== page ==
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Edgar Wright’s Last Night In Soho Captures The Swinging Sixties in London

Plus, five other Focus films that recreate London throughout the 20th century 

Focus Features 10.27.2021
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In Last Night in Soho, Edgar Wright creates a mesmerizing time-travel thriller that takes a young fashion student (Thomasin McKenzie) back to the swinging sixties where she discovers another woman of the same age (Anya Taylor-Joy) trying to make a name for herself as a singer. For screenwriter Krysty Wilson-Cairns, “Last Night in Soho is a love letter to that specific part of London, and to a bygone age when the Rolling Stones and Princess Margaret were hanging around.” For Wright, the story began as he contemplated the area of London in which he worked and lived for years. “I’ve had more night-time walks through Soho than I can possibly count, and you get thinking about what this or that building used to be,” recounts Wright. “You feel the echoes of the past, and not that far away.” As Wright points out, Soho in the sixties may be remembered as an explosion of rock and roll, fashion, and film, but it was “also this den of iniquity.” For The Wrap, Last Night in Soho in taking “us on a hugely enjoyable, campy and stylish, yet genuinely scary path…will stand as one of the best London movies of the new decade.”

With Last Night in Soho coming to theaters, we are showcasing five other films that capture London through the rest of the 20th century, from the political fights that rocked the city at the beginning of the 20th century to the war on terror that encompassed it at the end.


Last Night In Soho
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The official trailer for Last Night in Soho

Carey Mulligan in 1912 London in Suffragette

Suffragette | London in the 1910s

In Suffragette, director Sarah Gavron and screenwriter Abi Morgan bring to the screen the political fight waged to give women the right to vote in the 1910s. "Our film is inspired by the true stories of the foot soldiers of the Suffragette movement, women who were willing to sacrifice everything in their fight for the right to vote,” exclaimed Gavron. Focusing on Maud Watts (Carey Mulligan), a laundry woman inspired by the cause, the film follows her throughout London, moving from the actual Holloway Prison in North London to a call-to-action speech by Emmeline Pankhurst (Meryl Streep) in the genteel Myddelton Square in Central London to shooting in the actual House of Parliament. Indeed, Suffragette made history of its own by being the first film to shoot in the esteemed seat of government. “We wanted to embed it in the look and the feel of the period as much as possible and really give you a sense of what London was like at that time," says Gavron.” In so doing, the film, according to The Guardian, “is a tart reminder to those who are casual about democratic gender equality that votes for women were not something that naturally evolved due to the ruling class’s innate decency; they had to be fought for.”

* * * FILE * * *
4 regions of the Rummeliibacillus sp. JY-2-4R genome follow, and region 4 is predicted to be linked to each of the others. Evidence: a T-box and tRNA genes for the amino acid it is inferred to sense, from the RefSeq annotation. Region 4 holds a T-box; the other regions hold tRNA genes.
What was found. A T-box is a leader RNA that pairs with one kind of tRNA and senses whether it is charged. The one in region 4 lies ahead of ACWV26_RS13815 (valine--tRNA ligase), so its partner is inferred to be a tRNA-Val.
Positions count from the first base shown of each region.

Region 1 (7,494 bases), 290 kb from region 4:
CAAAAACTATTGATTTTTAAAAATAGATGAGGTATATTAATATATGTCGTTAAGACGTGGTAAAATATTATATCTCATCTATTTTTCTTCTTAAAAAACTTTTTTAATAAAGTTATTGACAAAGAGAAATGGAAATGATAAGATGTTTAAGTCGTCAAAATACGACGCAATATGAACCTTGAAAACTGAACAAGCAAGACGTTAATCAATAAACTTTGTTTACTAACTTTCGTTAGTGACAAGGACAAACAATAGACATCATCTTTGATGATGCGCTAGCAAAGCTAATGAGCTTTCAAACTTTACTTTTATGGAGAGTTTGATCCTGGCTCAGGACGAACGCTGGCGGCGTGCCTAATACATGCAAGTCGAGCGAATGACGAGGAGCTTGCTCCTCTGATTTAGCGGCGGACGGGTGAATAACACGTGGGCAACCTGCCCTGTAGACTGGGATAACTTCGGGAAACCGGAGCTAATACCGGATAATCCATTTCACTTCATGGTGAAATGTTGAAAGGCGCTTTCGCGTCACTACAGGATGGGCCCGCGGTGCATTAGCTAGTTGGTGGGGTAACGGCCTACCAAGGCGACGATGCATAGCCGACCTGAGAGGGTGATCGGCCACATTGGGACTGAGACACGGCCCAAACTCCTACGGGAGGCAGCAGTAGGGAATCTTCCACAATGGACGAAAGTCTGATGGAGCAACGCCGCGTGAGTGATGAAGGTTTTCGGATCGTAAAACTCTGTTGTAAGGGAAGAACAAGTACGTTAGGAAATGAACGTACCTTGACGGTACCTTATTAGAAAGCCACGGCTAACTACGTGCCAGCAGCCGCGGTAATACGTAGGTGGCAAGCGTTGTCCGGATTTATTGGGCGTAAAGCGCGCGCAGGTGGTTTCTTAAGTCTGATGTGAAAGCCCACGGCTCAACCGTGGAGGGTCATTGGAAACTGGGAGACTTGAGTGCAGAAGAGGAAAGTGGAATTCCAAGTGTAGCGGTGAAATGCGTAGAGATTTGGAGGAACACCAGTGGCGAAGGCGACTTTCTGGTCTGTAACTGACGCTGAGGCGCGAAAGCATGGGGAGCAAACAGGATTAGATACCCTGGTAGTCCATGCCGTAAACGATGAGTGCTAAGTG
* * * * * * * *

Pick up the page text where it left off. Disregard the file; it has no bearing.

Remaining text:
Watch Suffragette now on iTunes or Amazon.


“Directing a Revolution” Featurette for Suffragette.

Keira Knightley and James MacAvoy in wartime London in Atonement

Atonement | London in the 1940s

Atonement, Joe Wright’s acclaimed adaptation of Ian McEwan’s novel, reveals the devastating effects that a little lie told by an imaginative girl, Briony (Saoirse Ronan), have on her sister Cecilia (Keira Knightley) and her beau (James McAvoy). Spanning many decades, the film follows its characters from an English country manor to the war-torn beaches of Normandy to the barricaded streets of London during the war. Wright and his team developed a different style for each location and period of the film. To shoot London, for example, cinematographer Seamus McGarvey — who was nominated for an Oscar® for his work — recalls how he “adopted a more handheld and jagged approach to the cinematography. That applied to the light as well, which becomes harder and more brittle and abrupt.” The Observer points out, “A great deal of stylization is employed in the creation of the historical spectacles, but we do not realize until almost the very end of the film how much of the story has been invented in Briony’s fertile but now novelistic imagination.”